Land tenure & sustainable pastoralism in East Africa & the Andes
The ELLA (Evidence and Lessons from Latin America) Research Paper “Land tenure and the sustainability of pastoral productive systems: a comparative institutional analysis of the Andean altiplano and the East African savannah” (2017, 32pp) by Gerardo Damonte et al analyses the relationship between pastoral land-tenure systems and the sustainability of pastoralism as a production system in the Andean high plateau and the Kenyan savanna.
It identifies five types of collective land regimes in these areas. It explores how these land-tenure systems have changed over time and analyses the impacts on the sustainability of pastoralism in these very different ecological, social and cultural environments.
The authors find that collective land tenure is positively correlated with the sustainability of pastoral production systems, whereas individualisation of land tenure discourages these practices. Yet public policy in Kenya and the Andes region has favoured land privatisation in recent years, thereby threatening the survival of pastoralist communities.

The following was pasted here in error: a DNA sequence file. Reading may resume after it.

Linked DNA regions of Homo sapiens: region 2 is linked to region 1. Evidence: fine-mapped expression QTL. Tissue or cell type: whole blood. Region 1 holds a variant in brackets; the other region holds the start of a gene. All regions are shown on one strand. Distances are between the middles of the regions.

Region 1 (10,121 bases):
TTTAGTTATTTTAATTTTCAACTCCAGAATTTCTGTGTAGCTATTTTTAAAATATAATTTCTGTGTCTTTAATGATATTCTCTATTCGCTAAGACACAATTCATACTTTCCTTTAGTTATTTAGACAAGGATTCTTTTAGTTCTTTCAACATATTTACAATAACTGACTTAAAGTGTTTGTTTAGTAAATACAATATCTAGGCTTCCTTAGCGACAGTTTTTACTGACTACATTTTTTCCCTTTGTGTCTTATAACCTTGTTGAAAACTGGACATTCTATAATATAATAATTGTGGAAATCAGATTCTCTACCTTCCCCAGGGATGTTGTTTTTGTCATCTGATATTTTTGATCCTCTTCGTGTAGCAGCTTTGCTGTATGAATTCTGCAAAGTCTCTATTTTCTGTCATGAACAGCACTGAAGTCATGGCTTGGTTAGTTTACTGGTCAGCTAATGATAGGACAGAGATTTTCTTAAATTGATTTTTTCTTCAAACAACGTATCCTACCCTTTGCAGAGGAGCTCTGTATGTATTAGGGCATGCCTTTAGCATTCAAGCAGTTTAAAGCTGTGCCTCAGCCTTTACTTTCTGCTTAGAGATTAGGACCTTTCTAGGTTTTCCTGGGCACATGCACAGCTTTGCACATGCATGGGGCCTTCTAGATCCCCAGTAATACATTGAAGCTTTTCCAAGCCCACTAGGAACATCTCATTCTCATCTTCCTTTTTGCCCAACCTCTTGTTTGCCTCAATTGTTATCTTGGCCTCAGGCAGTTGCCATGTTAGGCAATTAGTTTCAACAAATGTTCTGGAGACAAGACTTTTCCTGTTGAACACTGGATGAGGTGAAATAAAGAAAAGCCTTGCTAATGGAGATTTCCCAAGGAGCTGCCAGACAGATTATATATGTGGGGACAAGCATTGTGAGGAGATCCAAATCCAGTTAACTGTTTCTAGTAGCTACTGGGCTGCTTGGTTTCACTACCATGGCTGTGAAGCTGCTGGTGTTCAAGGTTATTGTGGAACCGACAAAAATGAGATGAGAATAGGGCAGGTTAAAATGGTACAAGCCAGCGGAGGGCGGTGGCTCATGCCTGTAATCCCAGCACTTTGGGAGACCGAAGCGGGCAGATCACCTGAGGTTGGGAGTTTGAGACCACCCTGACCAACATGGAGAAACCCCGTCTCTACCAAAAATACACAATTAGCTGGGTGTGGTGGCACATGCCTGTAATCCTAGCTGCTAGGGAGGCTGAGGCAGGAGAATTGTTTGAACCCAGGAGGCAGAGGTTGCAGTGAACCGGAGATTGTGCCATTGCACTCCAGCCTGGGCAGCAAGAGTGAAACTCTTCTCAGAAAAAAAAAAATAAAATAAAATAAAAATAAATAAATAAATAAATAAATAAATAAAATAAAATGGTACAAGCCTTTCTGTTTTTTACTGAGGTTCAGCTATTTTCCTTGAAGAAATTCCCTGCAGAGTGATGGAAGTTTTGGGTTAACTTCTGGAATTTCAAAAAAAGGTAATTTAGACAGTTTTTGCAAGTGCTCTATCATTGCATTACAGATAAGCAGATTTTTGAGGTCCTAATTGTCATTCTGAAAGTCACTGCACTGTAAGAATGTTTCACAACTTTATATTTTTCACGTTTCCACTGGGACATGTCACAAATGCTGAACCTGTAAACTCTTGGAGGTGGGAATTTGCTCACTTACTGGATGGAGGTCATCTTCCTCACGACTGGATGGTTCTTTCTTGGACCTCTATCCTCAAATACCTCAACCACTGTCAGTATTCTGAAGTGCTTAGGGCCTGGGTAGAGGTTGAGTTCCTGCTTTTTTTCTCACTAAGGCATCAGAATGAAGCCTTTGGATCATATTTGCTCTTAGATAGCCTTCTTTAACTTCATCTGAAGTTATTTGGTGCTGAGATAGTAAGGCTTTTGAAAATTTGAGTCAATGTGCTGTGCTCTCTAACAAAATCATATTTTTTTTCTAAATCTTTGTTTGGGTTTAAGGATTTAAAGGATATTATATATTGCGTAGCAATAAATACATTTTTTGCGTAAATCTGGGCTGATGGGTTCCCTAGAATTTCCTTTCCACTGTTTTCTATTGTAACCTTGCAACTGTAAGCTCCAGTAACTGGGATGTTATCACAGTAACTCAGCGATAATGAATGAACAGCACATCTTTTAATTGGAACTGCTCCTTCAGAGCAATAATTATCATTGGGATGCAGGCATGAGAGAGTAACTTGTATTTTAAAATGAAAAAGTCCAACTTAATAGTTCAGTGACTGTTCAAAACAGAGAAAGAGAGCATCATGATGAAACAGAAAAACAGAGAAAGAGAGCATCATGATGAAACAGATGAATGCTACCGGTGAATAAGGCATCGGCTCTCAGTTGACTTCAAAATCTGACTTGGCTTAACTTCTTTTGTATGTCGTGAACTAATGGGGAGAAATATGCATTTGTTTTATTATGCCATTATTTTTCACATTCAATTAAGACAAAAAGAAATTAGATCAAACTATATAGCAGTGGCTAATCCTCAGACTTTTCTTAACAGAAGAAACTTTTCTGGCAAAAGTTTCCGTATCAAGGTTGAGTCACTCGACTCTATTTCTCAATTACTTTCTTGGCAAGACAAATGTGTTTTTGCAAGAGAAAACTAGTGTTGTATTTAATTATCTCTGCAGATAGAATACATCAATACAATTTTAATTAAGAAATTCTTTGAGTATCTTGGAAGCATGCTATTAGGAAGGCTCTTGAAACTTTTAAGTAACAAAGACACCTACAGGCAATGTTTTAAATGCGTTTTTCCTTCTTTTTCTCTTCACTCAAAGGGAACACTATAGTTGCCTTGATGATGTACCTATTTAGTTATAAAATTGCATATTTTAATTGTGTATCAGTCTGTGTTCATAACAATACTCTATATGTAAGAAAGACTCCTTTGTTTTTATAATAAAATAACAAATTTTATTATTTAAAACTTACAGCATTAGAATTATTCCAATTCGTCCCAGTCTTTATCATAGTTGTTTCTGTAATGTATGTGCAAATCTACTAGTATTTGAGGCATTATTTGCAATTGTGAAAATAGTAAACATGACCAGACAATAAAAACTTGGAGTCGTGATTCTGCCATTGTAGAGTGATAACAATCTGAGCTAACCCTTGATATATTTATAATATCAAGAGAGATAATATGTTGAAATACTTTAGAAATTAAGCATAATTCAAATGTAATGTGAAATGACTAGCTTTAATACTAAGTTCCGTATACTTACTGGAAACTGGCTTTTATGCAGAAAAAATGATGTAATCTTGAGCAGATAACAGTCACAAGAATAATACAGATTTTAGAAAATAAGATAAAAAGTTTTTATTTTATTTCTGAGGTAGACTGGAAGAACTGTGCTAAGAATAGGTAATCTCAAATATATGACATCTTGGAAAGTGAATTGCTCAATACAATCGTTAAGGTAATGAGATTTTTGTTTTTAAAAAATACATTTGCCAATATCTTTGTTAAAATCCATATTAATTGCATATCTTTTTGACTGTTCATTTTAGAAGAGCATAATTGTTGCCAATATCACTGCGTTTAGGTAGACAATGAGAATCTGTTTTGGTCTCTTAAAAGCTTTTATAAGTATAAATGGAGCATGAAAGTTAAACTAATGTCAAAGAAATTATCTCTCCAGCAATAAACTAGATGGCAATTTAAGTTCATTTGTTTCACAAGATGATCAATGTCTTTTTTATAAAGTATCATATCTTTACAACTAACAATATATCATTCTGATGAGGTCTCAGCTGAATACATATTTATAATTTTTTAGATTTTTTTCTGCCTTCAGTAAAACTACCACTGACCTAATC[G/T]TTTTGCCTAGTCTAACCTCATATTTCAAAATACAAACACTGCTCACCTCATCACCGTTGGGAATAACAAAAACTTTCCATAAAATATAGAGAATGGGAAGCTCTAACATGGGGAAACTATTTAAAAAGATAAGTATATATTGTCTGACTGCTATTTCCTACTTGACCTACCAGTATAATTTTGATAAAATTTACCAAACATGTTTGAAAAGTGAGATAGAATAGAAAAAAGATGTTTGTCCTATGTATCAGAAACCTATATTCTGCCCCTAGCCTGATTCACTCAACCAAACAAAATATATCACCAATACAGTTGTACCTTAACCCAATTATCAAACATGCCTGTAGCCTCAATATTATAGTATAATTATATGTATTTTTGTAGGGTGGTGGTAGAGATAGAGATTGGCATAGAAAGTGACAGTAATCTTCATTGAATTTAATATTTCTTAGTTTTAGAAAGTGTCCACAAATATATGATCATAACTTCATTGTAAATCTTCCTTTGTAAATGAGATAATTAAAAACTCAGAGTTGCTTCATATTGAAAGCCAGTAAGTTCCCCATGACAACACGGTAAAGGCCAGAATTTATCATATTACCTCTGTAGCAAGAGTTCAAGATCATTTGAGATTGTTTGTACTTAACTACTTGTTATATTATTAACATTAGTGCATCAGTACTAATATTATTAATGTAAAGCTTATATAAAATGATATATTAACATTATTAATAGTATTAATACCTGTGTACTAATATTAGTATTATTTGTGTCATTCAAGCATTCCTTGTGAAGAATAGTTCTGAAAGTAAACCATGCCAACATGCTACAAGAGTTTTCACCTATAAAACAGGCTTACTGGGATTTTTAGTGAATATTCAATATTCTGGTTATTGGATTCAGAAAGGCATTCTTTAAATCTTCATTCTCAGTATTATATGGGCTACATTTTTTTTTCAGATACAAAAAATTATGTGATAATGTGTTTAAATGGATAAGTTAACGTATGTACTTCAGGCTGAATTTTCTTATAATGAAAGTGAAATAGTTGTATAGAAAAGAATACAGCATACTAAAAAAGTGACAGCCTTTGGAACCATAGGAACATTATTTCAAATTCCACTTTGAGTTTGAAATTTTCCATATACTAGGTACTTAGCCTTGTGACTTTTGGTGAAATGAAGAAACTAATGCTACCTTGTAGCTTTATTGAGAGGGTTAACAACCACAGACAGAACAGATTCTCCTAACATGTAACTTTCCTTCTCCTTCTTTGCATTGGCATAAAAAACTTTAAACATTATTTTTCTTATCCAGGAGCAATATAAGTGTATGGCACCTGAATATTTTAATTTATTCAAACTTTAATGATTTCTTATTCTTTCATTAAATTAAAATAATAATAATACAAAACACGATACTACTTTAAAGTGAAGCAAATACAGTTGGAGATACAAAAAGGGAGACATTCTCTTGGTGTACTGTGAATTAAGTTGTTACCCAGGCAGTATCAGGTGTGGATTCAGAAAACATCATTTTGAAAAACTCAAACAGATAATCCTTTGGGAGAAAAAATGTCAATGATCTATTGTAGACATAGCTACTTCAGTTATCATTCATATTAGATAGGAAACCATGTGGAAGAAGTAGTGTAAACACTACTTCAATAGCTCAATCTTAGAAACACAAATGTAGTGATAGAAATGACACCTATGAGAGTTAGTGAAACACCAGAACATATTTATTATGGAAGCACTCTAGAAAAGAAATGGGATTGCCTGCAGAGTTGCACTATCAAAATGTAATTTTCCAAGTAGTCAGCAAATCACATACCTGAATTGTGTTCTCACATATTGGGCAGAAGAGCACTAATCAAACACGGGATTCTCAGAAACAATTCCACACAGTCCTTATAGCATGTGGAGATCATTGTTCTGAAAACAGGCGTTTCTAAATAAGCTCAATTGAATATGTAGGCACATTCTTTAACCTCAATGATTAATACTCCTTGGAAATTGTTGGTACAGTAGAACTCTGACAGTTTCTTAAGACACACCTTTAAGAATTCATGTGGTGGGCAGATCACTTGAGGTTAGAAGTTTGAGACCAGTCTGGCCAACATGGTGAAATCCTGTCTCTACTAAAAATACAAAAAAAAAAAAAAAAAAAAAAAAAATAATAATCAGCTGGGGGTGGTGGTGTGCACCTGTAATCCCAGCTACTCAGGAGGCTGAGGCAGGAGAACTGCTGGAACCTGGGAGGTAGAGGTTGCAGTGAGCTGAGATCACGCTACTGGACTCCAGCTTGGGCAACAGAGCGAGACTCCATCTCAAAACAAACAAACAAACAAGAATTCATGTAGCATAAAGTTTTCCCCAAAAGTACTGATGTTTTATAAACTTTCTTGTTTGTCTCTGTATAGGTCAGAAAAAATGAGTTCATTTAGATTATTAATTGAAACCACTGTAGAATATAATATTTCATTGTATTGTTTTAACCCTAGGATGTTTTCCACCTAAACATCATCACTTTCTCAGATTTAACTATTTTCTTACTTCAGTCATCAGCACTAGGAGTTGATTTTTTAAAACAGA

It is recommended that public policy be re-oriented to help pastoralist communities maintain collective land-tenure regimes. Policies should seek to strengthen community governance mechanisms to effectively manage land and should support collective action among herders to improve access to markets and strengthen their bargaining power.